Historians tell the stories of black doctors who served in World War 1

Recently published book tells the previously unknown story of black physicians who served during World War 1.

Historians W. Douglas Fisher and Joann H. Buckley recently held a discussion about their book “African American Doctors of World War 1: The Lives of 104 Volunteers,” at the National Museum of Health and Medicine in Silver Spring, Maryland.

Some 104 black physicians served 40,000 black combat troops assigned to segregated U.S. Army units during World War 1.  Despite a shortage of physicians, African-American doctors were only allowed to treat black soldiers. More than 350,000 African Americans had served with the American Expeditionary Force on the Western Front.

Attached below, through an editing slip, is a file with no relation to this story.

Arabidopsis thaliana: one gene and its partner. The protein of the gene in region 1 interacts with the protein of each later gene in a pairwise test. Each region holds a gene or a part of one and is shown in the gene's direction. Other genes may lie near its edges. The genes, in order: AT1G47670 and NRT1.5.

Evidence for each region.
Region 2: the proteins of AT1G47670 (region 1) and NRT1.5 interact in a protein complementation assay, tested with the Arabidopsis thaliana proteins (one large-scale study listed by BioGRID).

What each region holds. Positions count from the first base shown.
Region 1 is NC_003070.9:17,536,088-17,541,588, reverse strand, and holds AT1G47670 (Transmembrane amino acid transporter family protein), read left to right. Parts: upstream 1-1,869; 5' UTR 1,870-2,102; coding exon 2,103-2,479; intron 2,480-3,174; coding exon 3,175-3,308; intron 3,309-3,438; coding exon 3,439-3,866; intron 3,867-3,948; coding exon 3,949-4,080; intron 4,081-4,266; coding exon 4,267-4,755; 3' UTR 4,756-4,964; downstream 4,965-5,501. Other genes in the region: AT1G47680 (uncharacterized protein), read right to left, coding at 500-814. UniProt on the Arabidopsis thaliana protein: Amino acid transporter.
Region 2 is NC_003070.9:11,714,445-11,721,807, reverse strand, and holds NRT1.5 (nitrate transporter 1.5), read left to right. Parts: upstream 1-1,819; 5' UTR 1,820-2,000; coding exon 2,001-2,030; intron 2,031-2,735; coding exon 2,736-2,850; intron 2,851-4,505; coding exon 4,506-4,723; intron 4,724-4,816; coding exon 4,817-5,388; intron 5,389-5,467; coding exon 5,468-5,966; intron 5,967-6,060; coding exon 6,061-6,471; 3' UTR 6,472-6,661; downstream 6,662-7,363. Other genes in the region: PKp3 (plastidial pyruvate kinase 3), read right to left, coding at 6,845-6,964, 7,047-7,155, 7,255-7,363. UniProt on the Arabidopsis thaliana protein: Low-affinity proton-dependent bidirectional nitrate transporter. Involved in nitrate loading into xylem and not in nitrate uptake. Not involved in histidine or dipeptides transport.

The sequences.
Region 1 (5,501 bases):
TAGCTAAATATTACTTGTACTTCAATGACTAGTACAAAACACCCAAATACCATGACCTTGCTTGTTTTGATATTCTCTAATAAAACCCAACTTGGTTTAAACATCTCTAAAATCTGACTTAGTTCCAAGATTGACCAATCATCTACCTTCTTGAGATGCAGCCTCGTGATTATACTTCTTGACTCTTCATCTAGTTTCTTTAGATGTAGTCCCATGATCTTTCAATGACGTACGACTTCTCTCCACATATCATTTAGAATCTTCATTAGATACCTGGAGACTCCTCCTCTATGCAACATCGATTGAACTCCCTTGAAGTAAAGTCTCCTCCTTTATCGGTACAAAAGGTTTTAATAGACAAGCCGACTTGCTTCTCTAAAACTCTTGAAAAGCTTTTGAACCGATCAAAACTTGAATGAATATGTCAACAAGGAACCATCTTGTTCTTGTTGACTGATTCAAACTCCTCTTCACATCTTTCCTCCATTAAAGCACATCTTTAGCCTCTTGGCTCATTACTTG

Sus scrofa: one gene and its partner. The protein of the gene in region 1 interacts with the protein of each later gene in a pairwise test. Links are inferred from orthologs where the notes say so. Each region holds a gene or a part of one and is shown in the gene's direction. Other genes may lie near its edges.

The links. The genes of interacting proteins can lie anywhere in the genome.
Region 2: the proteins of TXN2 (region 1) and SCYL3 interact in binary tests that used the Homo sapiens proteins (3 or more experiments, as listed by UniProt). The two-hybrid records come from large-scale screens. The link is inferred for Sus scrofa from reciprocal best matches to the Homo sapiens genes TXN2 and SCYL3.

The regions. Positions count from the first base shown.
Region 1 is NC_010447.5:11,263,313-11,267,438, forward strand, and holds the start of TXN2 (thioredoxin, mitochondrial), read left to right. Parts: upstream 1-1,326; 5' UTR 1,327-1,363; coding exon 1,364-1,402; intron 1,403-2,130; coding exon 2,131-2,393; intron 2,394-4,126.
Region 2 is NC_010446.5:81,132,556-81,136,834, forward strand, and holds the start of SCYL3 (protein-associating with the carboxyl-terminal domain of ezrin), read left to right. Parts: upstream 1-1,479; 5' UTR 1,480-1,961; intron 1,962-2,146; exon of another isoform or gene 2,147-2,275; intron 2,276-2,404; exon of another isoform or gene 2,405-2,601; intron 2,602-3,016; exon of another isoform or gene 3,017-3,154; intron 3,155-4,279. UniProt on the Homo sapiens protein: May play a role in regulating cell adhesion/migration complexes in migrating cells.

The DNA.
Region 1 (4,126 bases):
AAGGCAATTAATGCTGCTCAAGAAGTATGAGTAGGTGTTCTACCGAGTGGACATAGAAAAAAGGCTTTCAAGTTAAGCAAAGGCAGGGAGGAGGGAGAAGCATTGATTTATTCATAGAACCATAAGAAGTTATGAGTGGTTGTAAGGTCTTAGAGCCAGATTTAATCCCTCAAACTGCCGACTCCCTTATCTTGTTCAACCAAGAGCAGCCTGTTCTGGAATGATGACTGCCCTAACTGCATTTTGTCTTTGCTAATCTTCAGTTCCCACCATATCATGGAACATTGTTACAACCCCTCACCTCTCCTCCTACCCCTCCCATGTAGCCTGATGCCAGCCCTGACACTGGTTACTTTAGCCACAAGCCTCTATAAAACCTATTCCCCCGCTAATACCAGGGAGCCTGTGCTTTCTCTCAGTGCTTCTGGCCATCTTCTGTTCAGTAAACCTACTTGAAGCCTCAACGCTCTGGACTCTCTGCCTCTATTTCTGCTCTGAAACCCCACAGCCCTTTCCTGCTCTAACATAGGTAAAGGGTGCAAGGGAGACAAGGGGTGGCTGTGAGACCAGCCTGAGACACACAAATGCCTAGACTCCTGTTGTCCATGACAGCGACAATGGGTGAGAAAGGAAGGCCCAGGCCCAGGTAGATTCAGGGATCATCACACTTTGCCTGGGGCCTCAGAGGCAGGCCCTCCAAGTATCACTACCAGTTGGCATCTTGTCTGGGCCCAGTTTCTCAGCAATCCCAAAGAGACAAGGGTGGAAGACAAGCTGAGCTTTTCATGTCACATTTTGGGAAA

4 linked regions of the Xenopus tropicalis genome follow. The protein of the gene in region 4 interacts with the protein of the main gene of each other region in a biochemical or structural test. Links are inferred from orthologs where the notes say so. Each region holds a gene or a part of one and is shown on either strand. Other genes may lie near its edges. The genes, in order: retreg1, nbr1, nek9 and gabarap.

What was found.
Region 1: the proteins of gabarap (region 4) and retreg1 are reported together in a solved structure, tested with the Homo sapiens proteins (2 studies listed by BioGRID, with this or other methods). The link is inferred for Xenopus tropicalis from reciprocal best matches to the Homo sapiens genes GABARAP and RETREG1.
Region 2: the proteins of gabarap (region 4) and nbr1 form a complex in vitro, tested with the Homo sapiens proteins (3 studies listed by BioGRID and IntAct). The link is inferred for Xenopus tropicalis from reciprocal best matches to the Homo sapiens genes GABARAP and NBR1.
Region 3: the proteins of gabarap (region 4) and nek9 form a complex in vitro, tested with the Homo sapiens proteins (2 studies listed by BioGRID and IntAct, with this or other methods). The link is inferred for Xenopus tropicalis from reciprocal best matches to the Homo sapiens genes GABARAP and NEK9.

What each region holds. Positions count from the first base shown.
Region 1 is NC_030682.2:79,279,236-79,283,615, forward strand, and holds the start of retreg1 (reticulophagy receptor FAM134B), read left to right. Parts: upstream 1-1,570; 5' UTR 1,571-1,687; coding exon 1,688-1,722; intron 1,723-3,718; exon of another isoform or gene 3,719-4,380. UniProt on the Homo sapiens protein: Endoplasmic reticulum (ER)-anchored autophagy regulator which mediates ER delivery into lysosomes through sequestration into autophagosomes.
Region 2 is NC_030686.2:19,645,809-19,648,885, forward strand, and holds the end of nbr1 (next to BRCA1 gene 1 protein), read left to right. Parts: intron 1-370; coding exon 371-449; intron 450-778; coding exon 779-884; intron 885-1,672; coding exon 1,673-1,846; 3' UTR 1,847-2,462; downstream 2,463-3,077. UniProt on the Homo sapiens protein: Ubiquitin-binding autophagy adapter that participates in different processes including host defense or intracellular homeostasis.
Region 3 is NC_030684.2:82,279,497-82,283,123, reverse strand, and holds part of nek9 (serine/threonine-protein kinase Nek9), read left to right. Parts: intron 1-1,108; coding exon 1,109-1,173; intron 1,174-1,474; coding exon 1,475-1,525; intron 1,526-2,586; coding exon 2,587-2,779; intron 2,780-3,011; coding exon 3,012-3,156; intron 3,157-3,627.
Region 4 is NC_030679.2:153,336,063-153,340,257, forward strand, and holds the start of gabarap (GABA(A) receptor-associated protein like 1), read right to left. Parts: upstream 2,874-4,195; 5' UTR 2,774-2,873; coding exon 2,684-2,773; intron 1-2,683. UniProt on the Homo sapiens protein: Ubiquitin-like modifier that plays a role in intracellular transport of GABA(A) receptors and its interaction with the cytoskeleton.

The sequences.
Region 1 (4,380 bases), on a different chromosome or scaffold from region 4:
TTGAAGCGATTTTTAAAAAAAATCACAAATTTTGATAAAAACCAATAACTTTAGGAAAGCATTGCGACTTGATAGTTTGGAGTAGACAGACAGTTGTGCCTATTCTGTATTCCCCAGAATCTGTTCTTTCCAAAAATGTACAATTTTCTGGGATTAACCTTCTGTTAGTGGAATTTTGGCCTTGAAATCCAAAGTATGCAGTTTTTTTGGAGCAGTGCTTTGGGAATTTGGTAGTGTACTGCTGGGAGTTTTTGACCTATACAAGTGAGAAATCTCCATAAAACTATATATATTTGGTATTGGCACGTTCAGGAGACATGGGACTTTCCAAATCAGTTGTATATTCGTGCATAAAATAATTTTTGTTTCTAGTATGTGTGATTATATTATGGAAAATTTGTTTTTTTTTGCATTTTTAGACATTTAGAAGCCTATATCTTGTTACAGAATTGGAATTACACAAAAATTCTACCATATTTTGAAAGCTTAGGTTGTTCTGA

Most African American units were largely relegated to support roles and did not see combat. Still, African Americans played a notable role in America’s war effort. For example, the 369th Infantry Regiment, known as the “Harlem Hellfighters”, was assigned to the French Army and served on the front lines for six months. Some 171 members of the 369th were awarded the Legion of Merit.

The book tracks the lives of black physicians who cared for black combat troops during the first world war.

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